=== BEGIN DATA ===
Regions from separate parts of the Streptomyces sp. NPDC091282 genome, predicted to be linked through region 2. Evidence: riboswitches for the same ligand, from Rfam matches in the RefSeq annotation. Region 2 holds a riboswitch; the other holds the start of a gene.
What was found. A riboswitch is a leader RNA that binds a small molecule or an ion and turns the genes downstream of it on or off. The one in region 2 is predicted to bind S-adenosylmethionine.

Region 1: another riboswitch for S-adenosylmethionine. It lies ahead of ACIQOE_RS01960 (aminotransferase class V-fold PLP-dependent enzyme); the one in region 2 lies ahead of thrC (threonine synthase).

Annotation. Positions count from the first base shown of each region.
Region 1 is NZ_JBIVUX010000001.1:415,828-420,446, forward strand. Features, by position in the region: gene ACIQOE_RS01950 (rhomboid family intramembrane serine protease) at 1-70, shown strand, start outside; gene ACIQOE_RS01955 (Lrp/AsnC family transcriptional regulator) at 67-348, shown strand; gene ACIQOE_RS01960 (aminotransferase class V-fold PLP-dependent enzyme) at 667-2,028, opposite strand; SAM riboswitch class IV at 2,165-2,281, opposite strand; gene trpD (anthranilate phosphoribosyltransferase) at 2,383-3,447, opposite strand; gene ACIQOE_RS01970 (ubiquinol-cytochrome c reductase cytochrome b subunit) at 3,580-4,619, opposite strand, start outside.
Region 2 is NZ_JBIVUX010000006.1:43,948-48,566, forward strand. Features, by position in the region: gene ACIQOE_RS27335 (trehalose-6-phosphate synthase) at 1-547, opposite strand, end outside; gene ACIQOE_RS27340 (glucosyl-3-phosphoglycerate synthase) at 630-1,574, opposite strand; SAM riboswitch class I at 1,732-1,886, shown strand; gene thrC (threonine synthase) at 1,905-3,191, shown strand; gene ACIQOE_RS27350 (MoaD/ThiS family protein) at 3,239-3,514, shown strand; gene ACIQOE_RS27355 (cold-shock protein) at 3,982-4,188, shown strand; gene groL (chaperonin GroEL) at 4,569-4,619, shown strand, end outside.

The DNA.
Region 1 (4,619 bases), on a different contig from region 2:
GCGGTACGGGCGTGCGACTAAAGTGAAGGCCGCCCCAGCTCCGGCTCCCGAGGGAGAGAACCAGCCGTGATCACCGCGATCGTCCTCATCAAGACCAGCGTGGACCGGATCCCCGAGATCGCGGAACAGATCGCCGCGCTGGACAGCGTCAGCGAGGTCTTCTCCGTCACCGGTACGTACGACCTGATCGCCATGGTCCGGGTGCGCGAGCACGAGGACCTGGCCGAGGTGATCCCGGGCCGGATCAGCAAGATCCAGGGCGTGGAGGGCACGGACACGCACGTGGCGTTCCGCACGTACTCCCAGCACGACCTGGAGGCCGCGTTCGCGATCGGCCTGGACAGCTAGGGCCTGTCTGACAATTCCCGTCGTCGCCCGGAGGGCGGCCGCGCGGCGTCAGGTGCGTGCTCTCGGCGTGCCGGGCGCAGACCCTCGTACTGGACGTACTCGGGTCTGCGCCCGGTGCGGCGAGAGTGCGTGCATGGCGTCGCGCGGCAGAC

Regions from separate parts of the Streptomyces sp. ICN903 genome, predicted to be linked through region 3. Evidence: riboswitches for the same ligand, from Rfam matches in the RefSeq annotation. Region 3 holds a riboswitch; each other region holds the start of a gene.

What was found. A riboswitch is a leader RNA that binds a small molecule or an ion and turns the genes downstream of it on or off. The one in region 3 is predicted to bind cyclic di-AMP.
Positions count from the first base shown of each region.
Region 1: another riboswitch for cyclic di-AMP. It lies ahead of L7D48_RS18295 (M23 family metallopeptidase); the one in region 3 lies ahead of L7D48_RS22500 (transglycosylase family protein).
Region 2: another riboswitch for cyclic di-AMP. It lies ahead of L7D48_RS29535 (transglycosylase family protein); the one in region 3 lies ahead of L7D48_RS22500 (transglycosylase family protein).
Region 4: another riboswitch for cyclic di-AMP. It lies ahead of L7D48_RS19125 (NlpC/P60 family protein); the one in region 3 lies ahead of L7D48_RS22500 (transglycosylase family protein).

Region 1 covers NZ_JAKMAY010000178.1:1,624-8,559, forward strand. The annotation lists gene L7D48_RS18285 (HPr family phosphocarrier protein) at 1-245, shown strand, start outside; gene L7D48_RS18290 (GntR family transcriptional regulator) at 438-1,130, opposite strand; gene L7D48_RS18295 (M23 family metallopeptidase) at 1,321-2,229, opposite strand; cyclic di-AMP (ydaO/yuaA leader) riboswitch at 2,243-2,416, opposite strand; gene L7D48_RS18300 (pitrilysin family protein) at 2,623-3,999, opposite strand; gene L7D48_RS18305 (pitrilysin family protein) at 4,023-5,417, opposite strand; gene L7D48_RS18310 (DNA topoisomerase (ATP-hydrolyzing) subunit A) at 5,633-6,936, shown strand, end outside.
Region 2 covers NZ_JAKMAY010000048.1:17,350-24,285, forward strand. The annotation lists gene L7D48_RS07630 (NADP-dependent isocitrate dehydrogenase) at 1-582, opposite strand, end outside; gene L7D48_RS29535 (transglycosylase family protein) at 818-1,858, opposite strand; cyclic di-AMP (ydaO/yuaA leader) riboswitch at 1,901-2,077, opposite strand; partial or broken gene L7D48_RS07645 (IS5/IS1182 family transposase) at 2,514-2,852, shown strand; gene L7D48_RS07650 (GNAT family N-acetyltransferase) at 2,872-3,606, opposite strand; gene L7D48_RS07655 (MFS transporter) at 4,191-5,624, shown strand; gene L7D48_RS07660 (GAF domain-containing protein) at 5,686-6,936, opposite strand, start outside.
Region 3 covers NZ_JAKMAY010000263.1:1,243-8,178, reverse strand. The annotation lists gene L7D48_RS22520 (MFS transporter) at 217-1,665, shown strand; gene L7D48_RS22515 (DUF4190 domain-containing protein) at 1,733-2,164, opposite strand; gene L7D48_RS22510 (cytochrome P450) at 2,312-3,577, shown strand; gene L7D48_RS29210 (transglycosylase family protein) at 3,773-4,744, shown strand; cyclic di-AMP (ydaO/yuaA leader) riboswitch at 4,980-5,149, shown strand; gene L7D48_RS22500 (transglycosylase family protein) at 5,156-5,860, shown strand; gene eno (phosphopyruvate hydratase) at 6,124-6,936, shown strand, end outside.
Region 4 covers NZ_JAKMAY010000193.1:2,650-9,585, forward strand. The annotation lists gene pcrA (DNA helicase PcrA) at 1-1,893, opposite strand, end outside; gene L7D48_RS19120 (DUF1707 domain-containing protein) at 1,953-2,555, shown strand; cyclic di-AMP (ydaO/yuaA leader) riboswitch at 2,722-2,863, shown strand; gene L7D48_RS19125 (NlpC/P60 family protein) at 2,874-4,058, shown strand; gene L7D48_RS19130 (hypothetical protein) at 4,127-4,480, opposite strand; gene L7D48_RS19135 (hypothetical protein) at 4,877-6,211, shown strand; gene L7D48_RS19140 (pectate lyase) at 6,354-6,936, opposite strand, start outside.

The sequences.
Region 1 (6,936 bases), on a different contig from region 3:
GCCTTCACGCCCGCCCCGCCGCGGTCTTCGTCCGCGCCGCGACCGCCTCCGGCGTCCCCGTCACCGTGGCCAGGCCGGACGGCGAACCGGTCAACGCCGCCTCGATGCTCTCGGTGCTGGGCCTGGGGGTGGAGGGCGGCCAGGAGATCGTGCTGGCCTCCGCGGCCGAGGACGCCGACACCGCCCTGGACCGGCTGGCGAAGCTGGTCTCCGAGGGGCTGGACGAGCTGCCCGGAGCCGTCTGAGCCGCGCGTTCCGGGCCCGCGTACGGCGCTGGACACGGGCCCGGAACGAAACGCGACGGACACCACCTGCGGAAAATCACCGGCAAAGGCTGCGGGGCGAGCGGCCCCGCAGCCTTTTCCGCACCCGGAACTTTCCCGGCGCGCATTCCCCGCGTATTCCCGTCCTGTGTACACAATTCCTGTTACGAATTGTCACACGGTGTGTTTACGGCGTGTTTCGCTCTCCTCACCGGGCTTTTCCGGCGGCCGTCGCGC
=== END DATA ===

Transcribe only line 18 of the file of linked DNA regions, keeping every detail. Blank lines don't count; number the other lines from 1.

Region 3 covers NZ_JAKMAY010000263.1:1,243-8,178, reverse strand. The annotation lists gene L7D48_RS22520 (MFS transporter) at 217-1,665, shown strand; gene L7D48_RS22515 (DUF4190 domain-containing protein) at 1,733-2,164, opposite strand; gene L7D48_RS22510 (cytochrome P450) at 2,312-3,577, shown strand; gene L7D48_RS29210 (transglycosylase family protein) at 3,773-4,744, shown strand; cyclic di-AMP (ydaO/yuaA leader) riboswitch at 4,980-5,149, shown strand; gene L7D48_RS22500 (transglycosylase family protein) at 5,156-5,860, shown strand; gene eno (phosphopyruvate hydratase) at 6,124-6,936, shown strand, end outside.